read the first part
“Come,” Mother said, her voice soft and mysterious. “Look here.” She pointed to a place in the wall where a panel was slowly rolling aside.
Dawn opened her eyes wide in the dim light, trying to make out what was back there in the dark. A soft red glow bathed something small and floating. It twitched, and Dawn jumped back with a little squeak. When she drew closer again, she could make out a round head, large eyes dark through translucent eyelids, arms, hands with tiny fingers, and even legs with feet and toes.
“It has legs and feet, just like mine!” Dawn said.
“She does,” Mother said. “I hope you will help me teach her how to use them.”
Dawn looked up into Mother’s smiling face. Mother didn’t have legs, she had always said she didn’t need them. Her place was in the home, Aiko did everything that had to be done outside. From the middle up, Dawn was like Mother, with arms and hands, a body, a head, a face, but where Mother was planted into the floor, like a tree, Dawn had legs to move around. She sometimes thought her legs weren’t as fast or as steady as Aiko’s wheels, or the drones’ whirring propellers that let them fly, but they were what she had. Her alone, out of everything else in the world.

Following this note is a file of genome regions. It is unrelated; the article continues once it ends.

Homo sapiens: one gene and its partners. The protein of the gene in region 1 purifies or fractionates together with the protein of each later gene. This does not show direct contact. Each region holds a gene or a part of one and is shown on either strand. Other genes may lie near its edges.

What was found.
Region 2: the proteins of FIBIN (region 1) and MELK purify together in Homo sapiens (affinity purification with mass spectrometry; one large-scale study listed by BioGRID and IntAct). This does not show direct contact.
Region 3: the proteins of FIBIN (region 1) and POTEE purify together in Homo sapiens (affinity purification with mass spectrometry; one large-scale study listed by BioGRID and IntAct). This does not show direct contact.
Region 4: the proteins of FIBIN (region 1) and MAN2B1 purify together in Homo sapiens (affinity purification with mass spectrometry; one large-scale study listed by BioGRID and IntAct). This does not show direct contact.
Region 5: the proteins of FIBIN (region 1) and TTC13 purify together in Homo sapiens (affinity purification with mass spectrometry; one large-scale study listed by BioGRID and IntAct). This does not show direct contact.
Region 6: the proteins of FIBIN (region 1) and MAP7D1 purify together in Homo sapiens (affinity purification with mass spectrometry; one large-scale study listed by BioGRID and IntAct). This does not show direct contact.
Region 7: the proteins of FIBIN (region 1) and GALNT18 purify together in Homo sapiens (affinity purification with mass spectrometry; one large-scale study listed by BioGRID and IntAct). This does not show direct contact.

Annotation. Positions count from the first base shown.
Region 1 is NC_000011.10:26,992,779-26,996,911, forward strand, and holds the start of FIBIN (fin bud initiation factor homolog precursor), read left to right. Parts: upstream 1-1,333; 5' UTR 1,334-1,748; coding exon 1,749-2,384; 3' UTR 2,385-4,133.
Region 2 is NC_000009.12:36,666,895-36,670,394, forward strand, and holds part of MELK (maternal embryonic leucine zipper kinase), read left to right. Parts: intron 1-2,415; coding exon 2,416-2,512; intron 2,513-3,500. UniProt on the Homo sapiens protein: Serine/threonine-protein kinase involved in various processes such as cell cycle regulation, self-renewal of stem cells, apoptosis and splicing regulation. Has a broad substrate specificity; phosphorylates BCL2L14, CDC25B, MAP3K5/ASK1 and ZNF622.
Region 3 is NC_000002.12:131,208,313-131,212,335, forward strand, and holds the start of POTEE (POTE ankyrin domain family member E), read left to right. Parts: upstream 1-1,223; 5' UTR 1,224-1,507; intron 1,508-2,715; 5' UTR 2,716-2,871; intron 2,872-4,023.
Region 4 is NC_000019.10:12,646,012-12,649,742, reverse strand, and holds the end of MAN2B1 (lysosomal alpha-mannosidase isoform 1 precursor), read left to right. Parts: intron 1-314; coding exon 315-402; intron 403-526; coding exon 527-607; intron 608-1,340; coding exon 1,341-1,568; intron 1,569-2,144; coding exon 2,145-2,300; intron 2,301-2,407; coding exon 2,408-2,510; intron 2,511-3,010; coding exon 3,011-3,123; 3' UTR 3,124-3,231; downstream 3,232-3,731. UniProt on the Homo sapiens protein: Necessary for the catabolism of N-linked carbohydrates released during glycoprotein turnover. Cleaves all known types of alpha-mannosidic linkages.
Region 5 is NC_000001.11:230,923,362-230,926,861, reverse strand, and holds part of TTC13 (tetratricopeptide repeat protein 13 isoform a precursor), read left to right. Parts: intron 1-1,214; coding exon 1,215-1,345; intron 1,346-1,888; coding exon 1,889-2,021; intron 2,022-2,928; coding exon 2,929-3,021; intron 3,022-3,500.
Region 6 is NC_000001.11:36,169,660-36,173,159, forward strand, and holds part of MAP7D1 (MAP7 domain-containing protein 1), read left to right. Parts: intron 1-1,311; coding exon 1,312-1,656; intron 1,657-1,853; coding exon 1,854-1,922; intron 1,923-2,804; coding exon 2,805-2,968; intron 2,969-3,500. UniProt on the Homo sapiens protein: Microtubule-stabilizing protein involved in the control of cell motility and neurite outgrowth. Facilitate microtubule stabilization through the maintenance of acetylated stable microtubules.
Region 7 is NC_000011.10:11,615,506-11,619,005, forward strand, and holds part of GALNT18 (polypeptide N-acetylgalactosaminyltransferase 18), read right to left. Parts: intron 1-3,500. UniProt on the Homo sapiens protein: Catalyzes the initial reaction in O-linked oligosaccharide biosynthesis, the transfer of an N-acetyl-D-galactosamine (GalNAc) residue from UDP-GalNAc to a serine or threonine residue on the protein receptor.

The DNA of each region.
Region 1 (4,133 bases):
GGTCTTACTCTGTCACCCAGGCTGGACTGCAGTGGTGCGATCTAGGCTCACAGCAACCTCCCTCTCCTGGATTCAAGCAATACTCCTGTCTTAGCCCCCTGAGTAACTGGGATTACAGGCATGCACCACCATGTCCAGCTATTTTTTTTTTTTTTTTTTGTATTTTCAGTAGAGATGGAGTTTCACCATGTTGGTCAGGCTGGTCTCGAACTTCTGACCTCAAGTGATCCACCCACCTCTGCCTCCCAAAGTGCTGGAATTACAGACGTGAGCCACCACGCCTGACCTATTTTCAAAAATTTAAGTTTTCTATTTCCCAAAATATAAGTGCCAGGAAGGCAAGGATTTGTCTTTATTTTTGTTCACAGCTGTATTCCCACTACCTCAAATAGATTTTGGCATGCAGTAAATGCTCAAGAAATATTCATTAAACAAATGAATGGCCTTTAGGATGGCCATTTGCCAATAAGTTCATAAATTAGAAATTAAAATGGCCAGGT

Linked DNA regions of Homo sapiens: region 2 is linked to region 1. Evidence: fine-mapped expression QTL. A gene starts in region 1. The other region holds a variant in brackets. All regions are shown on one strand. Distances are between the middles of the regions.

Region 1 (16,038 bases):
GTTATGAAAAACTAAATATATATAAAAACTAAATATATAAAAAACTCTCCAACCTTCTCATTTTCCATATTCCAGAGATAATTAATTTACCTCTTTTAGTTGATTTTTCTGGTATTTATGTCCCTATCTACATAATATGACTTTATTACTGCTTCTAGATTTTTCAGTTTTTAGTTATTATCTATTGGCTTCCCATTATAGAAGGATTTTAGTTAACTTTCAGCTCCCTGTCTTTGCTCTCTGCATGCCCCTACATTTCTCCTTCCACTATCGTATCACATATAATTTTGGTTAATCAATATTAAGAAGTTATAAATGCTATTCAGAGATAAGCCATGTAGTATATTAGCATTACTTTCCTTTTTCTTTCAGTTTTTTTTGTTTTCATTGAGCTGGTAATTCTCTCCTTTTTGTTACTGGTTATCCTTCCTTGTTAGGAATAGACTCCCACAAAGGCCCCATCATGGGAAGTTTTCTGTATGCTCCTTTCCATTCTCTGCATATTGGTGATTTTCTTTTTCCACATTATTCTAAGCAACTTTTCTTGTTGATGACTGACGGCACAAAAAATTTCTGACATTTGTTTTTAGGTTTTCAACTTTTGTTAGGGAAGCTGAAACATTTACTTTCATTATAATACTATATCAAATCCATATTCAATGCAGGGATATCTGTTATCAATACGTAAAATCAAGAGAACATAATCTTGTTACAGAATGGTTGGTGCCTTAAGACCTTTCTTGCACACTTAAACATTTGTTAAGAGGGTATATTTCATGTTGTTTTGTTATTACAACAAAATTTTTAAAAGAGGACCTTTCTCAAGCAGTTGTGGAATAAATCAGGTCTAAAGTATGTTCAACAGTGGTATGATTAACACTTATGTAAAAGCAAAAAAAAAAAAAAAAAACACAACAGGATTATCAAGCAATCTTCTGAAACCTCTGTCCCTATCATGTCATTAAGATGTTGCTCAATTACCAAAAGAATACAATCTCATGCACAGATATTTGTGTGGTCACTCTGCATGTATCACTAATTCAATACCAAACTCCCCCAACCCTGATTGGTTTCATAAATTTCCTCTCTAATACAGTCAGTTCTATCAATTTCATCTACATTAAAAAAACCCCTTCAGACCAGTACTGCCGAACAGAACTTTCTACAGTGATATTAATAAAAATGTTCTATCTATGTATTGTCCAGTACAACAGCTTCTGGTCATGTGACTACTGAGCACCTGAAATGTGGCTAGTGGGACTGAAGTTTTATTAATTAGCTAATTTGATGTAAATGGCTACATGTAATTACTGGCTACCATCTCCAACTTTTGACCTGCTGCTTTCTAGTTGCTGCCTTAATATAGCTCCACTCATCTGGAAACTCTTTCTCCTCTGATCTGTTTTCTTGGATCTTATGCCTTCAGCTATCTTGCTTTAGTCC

But not anymore. Now there was someone else.
“This is your sister. What do you think we should call her?” Mother asked.
Dawn blinked, surprised. Mother never asked her to help name things that came out of the home. Things that came from the world outside, Dawn always got to name them. But the koi in the pond, which had come from the home, all the fruits and vegetables and flowers in the garden, they had come from the home, and Mother had taught Dawn their names. Now here was something that most definitely had come from the home, but Dawn was being asked to name it.
Dawn watched her sister’s tiny hand, the whole hand the size of one of Dawn’s finger tips, move up to the face as if to shield her eyes from the light. “Day,” Dawn said. “Because looking at her makes me feel like sunshine all over.”
“That sounds beautiful,” Mother said. “We will call her Day.”